The History of Capitalism
Capitalism is based on the same principles as mercantilism. The accumulation of means, materials, land and other things, this accumulation is called capital and “the property-owners of these means of production are called capitalists” (Hooker 2). Productive labor, human work that is necessary to make goods and distribute them, takes the form of wage labor. “The means of production and labor is manipulated by the capitalist using rational calculation in order to realize a profit” (Hooker 2).
Mercantilism is the earliest form of capitalism. Mercantilism can be simply defined as the allotment of trading goods for profit. Rome is credited with the first formation of a mercantile society. As the Rome Empire expanded, mercantilism expanded with it, spreading into the Middle East and Western Europe.
Due the localizing nature of European economies this enabled mercantilism to expand and was not part of the European culture. Thus by the fifteenth century, when the Roman Empire began to retrench so did mercantilism (“Hooker”).
In contrast to Europe, the Arabic economies grew around a thieving mercantilism. They lived on trade routes between three magnificent empires: Egypt, Persia and soon after the Byzantium, and they found that stealing products, then selling them, to be very lucrative. Thieving mercantilism spread swiftly through Spain, Asia, Middle East, and Northern Africa, where “Arabic mercantilism assumed an unprecedented global character” (Hooker 1).
During the Medieval Age is when the European culture expanded its mercantilism, taking trading to lands far beyond its shores. From the 1300’s onwards, the Europeans would push “their mercantile practices” forward, (Hooker 1) causing social upheavals, and catapulting the Europeans into unknown territories (“Hooker”). As Karl Marx pointed out, capitalism started in Europe in the sixteenth century. Between the sixteenth and the eighteenth centuries, feudalism fell apart in Western Europe, and countries emerged as capitalistic society. This unexpected transformation was unavoidable, due to the differences between “the forces of production and the relations of productions in Western Europe’s feudal society” (Kan 9). Great discoveries between the sixteenth and the eighteenth were made (“Kan”) that brought about efficiencies in the production of goods that enhanced the quality of life for mankind as a whole.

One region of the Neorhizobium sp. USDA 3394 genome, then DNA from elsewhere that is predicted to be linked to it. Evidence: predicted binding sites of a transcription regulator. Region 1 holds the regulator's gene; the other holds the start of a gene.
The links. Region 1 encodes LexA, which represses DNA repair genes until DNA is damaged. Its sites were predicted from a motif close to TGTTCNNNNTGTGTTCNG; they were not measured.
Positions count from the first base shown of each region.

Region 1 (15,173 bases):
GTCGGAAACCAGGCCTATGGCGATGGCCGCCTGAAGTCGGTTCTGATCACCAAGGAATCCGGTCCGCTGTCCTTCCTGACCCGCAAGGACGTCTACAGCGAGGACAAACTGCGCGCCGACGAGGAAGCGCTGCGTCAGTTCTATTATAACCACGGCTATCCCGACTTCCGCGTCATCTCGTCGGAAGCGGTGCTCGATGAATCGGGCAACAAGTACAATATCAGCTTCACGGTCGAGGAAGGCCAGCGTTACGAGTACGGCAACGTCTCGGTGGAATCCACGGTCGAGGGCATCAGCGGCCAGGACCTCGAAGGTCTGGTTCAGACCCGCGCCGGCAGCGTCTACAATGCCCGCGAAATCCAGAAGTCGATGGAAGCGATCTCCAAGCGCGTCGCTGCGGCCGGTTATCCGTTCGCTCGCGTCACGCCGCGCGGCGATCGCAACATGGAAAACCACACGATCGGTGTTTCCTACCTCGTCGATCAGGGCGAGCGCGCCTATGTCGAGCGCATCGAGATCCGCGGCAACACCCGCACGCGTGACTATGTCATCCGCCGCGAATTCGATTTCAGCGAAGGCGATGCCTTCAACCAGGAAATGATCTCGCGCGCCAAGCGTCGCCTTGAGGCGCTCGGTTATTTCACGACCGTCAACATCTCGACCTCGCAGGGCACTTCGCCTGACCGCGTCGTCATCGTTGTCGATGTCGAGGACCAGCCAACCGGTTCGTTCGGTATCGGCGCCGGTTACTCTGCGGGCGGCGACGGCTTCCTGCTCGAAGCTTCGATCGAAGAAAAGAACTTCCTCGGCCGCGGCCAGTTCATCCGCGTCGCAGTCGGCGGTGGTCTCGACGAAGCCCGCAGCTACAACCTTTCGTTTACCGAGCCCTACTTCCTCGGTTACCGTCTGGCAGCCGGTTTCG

The European discoveries created a demand for resources that could not be found on the European continent, or could not be grown in its climate. Their mercantile classes pushed out into the world, and did not shy away from using force to gain the items that could be traded for a profit back in Europe. This bloody development of capitalism led to the discovery of the New Maritime Routes, which Spain and Portugal were the first cultures to exploit. Portugal, Holland, England, Spain, and France each took on comparable roles and joined the colonial plunder....